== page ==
Russia’s Cat Cafe

I entered a café at 10 ulitsa Yakubovicha in St. Petersburg, Russia. I said “hello” to declare my poor grasp of the Russian language. I was greeted by a tiny person whom I took for an adolescent boy. He explained that this was not an ordinary café. It was the Cats Republic. This person turned out to be an adorable young woman with a short haircut and a Carrie Brownstein sense of style. She seemed appropriate, given cats’ defiance of human gender roles. I thought of Krazy Kat. I compare most people to Krazy Kat (I have a tattoo of Krazy Kat somewhere on my body. You may guess where.), but this was the first positive match I’ve encountered. An average person will take Krazy for a male, possibly because male is default. A cartoon non-human female needs lipstick or a bow as a gender marker. When I explained the basic plot of Krazy Kat as a creature who loves someone who hates them and throws bricks at their head, a female friend of mine said, “That sounds like a guy.” Krazy Kat fans tend to think of Krazy as a girl. Indeed, Krazy is referred to as “she” more often than not. In actuality, the Kat doesn’t have a gender. Kat Kreator George Harriman said of the subject, “I don’t know. I fooled around with it once; began to think the Kat is a girl—even drew up some strips with her being pregnant. It wasn’t the Kat any longer, too much concerned with her own problems—like a soap opera. Know what I mean? Then I realized Krazy was something like a sprite, an elf. They have no sex.”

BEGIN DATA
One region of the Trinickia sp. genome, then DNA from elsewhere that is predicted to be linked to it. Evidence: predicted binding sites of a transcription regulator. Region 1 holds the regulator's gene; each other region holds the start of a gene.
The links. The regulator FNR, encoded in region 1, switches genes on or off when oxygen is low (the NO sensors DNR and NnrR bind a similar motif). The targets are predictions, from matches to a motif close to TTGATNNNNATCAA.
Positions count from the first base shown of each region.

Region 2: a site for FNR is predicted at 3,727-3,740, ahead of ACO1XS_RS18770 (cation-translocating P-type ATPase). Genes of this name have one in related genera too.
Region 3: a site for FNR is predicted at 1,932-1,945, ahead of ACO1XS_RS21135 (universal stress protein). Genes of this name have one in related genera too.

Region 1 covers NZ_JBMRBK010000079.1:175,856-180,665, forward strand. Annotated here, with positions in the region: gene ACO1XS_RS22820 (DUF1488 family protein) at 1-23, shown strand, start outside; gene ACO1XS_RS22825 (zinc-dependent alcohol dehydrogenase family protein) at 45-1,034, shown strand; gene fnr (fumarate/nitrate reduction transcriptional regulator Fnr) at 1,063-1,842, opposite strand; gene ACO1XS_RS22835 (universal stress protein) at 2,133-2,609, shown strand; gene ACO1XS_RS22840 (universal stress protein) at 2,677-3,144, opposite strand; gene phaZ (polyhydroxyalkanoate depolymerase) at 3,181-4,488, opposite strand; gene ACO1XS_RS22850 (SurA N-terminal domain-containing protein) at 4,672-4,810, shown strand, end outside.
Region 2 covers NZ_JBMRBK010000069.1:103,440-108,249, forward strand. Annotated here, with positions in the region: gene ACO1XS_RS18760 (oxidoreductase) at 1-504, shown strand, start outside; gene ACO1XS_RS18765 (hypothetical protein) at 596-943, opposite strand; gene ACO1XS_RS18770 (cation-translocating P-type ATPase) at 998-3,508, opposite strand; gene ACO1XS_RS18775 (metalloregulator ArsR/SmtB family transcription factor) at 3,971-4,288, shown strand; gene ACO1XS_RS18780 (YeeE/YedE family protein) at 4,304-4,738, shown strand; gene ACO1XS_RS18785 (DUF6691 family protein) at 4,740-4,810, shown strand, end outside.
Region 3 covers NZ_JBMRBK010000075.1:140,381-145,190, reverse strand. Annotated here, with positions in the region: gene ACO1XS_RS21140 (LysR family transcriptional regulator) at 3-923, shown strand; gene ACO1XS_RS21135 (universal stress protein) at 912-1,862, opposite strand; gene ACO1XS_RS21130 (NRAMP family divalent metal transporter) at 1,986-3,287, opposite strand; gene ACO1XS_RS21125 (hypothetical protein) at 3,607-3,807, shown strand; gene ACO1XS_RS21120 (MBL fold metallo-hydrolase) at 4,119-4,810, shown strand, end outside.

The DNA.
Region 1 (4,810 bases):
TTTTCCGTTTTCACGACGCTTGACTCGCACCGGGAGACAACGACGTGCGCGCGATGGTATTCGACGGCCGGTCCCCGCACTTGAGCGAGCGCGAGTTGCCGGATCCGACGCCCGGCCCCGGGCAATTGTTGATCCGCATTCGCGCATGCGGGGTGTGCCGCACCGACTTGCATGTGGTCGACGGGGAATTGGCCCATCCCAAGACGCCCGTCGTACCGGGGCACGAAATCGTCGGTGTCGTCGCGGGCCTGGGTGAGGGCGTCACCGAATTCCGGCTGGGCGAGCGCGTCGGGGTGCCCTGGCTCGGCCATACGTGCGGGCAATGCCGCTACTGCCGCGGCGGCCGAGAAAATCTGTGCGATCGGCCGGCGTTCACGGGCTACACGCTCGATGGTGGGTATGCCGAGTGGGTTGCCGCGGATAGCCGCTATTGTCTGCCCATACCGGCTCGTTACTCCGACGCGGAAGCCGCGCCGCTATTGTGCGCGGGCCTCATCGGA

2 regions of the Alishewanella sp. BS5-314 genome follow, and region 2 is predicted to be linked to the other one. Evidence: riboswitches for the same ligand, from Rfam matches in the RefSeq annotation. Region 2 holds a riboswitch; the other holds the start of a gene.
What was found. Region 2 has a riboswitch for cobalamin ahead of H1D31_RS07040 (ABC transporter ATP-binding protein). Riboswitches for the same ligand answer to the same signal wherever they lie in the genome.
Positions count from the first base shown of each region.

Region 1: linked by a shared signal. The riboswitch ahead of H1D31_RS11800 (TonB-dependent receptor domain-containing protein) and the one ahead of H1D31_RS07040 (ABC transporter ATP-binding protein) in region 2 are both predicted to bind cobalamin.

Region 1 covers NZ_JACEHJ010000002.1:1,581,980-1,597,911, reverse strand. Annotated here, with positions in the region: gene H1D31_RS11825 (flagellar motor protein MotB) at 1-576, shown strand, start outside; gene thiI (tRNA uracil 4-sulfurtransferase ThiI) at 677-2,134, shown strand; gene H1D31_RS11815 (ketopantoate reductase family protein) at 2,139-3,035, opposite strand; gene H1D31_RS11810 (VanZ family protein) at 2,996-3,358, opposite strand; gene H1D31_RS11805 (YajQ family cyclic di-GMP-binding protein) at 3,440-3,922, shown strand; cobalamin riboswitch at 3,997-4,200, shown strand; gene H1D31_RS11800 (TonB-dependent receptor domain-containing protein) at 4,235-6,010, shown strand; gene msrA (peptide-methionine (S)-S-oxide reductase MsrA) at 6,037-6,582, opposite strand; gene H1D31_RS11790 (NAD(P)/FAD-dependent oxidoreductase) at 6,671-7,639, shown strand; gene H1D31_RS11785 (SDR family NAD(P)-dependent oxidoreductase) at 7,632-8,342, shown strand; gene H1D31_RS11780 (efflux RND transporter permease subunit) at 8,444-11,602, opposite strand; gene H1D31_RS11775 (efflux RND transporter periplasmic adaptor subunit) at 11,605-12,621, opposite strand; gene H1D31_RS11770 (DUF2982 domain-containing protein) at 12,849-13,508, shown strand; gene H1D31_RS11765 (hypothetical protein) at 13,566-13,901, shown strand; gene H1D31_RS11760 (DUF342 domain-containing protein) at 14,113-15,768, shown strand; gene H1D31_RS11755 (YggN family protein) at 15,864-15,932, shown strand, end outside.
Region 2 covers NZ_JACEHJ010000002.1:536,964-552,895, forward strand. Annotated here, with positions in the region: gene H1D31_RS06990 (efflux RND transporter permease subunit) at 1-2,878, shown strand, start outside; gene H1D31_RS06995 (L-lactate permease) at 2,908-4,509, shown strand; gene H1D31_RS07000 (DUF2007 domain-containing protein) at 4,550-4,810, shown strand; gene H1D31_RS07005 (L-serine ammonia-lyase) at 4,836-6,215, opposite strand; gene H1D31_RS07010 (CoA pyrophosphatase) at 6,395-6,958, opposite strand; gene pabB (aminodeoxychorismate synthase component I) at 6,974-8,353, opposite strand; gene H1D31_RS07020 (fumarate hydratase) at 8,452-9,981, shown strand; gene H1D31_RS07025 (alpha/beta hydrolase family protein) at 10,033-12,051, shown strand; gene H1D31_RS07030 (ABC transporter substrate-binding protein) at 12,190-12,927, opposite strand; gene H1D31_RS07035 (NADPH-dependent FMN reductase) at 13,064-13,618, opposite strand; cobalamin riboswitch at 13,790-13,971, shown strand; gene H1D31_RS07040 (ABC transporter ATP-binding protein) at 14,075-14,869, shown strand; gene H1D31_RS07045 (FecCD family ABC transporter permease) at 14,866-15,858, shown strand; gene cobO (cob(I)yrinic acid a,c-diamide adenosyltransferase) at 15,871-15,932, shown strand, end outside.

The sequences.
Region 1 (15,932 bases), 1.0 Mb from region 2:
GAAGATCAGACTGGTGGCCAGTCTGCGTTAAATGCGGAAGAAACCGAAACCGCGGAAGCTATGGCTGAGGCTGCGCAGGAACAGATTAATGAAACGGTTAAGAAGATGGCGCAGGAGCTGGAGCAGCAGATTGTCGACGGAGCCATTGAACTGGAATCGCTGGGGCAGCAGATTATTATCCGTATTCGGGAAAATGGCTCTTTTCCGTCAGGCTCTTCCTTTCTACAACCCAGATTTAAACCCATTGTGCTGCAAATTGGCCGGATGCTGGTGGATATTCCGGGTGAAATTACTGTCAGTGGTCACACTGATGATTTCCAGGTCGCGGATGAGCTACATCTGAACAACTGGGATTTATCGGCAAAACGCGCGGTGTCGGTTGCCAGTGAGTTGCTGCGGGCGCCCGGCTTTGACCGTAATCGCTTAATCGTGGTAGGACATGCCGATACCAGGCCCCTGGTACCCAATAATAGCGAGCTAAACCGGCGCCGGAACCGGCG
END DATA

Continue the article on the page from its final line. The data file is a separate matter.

The Cats Republic’s menu of rich, chocolaty coffee and desserts was loaded with feline puns in Russian and English. Note the powder drawing on the “cat-uccino”.

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There were no cats allowed in the same room with food served to humans (health code?). At one point a cat darted in from under a wardrobe. The cute pixie-woman stamped her foot and pointed back at the wardrobe. The cat returned from whence it came. I finished my sugary dishes and it was time to enter the republic of cats. This was to be a Narnia-style trip. I stepped into that wardrobe and knocked on the back of it. The wall magically opened to reveal a room full of carpeted cat furniture and one or two dozen cats. The pixie with the admirable command of English introduced all the resident cats. Several had previously lived at the Hermitage. They were named after artists or artists’ muses, such as Dali’s “Gala” and Neruda’s “Chascona”. A few hopped about and played. Most were quite bored with being handled by people. The eye-catcher of the group was a hairless Donskoy. It radiated heat from its wrinkled body. When trying to pet it, the would-be petter’s hands stick to the bare skin. Said a fellow visitor to the Cats Republic, “It looks painful just to be alive.”
Some of the visitors had a funny way of playing with the cats. Instead of using sticks to dangle fuzzy balls before the cats, they would hold the toys by the fuzzy ball end and tease the cats with the sticks. Some used the handle of the lint rollers. It was close to being a Yakof Smirnoff bit.
This cat sat in a giant chair and stared at the window. He paid no attention if strangers fondled him—proof that cats are not distaff.

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A few were more interactive. I took a shine to this one who would climb on my shoulders and chew my hair.

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I kept my visa to the Cats Republic. Surely I will return someday.

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